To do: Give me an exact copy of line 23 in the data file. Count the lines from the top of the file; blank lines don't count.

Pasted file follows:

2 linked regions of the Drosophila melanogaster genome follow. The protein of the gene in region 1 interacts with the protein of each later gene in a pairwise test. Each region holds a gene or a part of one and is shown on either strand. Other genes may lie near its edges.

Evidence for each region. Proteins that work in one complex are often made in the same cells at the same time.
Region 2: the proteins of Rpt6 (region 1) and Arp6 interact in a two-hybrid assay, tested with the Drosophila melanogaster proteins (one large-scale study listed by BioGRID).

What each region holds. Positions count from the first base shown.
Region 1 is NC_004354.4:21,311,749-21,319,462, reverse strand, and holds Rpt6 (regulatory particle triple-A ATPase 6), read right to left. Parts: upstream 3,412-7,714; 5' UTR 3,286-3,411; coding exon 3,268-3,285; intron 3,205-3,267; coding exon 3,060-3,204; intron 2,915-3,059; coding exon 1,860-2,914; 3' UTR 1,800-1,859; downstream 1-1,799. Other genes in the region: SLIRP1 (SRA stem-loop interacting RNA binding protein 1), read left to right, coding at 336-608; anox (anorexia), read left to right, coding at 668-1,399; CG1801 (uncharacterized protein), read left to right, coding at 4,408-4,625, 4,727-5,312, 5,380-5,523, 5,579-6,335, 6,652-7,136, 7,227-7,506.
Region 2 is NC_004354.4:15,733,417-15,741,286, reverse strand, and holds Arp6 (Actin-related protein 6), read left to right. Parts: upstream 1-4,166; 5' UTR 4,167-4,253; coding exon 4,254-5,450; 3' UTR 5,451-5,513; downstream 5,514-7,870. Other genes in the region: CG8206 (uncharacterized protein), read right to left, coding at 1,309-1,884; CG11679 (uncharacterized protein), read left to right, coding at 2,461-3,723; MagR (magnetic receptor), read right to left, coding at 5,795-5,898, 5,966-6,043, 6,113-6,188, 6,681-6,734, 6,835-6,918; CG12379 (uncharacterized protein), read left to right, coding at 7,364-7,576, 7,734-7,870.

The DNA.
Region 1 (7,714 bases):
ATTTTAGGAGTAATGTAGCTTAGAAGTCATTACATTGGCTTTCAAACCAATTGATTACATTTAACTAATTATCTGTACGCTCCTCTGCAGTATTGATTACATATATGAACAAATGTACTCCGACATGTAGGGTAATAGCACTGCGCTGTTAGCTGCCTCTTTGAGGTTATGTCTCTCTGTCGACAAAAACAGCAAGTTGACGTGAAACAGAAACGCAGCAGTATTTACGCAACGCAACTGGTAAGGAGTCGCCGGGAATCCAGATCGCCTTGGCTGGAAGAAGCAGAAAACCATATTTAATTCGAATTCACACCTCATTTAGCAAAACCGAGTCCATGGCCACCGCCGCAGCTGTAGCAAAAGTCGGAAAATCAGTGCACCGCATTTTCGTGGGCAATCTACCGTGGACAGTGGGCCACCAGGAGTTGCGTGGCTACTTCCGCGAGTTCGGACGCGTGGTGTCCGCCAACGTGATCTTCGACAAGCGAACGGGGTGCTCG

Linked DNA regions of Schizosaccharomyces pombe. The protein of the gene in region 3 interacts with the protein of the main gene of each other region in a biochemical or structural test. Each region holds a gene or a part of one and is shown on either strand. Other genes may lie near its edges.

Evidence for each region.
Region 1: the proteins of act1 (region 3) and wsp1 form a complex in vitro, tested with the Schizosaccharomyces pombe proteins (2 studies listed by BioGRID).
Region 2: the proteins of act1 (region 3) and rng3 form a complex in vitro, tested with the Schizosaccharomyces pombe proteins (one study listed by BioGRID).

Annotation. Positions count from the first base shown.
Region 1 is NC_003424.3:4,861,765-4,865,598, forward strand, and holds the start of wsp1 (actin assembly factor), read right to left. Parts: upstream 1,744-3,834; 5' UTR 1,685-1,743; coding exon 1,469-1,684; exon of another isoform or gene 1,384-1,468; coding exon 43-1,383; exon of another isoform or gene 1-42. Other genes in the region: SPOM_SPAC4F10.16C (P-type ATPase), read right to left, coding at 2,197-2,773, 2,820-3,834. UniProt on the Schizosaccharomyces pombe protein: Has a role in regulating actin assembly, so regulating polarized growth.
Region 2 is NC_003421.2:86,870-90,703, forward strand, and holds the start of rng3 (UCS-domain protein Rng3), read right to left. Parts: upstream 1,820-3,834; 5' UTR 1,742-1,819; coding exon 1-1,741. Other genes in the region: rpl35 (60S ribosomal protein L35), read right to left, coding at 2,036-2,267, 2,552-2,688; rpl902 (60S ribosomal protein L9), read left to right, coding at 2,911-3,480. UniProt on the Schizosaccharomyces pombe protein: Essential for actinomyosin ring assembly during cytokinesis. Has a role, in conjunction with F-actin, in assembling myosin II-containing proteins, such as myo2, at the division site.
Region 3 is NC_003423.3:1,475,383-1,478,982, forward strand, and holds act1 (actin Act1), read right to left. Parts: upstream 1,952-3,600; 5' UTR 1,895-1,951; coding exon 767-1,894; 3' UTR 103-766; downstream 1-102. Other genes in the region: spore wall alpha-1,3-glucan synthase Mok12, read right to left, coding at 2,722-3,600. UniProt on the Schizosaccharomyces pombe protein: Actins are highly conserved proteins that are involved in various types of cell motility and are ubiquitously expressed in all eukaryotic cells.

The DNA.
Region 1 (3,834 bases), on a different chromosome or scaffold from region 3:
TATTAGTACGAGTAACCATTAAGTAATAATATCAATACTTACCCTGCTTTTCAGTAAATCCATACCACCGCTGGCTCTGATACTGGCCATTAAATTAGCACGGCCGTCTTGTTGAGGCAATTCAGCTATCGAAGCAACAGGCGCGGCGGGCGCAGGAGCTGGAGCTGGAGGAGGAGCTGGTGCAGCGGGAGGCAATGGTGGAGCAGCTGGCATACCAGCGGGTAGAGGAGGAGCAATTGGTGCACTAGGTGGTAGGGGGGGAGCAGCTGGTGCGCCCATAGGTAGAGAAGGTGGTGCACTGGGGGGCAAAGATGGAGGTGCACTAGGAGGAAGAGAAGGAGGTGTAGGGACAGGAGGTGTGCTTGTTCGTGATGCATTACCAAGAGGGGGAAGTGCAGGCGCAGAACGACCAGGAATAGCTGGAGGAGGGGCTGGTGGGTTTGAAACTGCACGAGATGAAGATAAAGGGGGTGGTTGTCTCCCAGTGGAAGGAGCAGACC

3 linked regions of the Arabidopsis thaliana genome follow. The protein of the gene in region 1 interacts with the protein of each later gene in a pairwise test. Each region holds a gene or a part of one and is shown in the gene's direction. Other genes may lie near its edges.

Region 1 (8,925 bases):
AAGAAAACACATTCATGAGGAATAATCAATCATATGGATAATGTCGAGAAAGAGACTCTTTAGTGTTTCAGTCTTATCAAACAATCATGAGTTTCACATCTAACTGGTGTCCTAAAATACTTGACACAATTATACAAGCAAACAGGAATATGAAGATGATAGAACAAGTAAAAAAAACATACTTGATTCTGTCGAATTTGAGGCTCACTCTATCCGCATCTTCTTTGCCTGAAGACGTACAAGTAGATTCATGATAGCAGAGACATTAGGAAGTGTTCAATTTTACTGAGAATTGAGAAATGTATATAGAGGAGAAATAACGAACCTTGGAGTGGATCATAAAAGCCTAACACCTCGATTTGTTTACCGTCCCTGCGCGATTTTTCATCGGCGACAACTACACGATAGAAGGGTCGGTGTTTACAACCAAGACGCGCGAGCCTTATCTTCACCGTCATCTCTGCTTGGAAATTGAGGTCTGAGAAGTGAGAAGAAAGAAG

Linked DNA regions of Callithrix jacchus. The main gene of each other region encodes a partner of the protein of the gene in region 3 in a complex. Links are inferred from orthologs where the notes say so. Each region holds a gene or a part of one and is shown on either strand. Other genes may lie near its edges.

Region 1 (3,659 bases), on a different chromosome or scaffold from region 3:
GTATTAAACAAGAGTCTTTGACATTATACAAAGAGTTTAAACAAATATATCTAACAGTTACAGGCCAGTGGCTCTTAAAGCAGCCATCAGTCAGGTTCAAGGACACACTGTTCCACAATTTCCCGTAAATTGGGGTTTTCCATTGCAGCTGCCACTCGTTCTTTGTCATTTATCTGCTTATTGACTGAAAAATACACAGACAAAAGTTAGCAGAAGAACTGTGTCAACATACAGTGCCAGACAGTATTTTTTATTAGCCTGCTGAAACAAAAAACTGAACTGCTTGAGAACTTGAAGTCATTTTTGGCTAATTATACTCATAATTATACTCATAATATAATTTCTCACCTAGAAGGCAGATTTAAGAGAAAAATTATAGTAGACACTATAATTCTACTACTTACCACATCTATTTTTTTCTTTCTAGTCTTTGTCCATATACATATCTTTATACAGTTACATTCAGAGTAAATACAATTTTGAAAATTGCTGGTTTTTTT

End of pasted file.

AAGAAAACACATTCATGAGGAATAATCAATCATATGGATAATGTCGAGAAAGAGACTCTTTAGTGTTTCAGTCTTATCAAACAATCATGAGTTTCACATCTAACTGGTGTCCTAAAATACTTGACACAATTATACAAGCAAACAGGAATATGAAGATGATAGAACAAGTAAAAAAAACATACTTGATTCTGTCGAATTTGAGGCTCACTCTATCCGCATCTTCTTTGCCTGAAGACGTACAAGTAGATTCATGATAGCAGAGACATTAGGAAGTGTTCAATTTTACTGAGAATTGAGAAATGTATATAGAGGAGAAATAACGAACCTTGGAGTGGATCATAAAAGCCTAACACCTCGATTTGTTTACCGTCCCTGCGCGATTTTTCATCGGCGACAACTACACGATAGAAGGGTCGGTGTTTACAACCAAGACGCGCGAGCCTTATCTTCACCGTCATCTCTGCTTGGAAATTGAGGTCTGAGAAGTGAGAAGAAAGAAG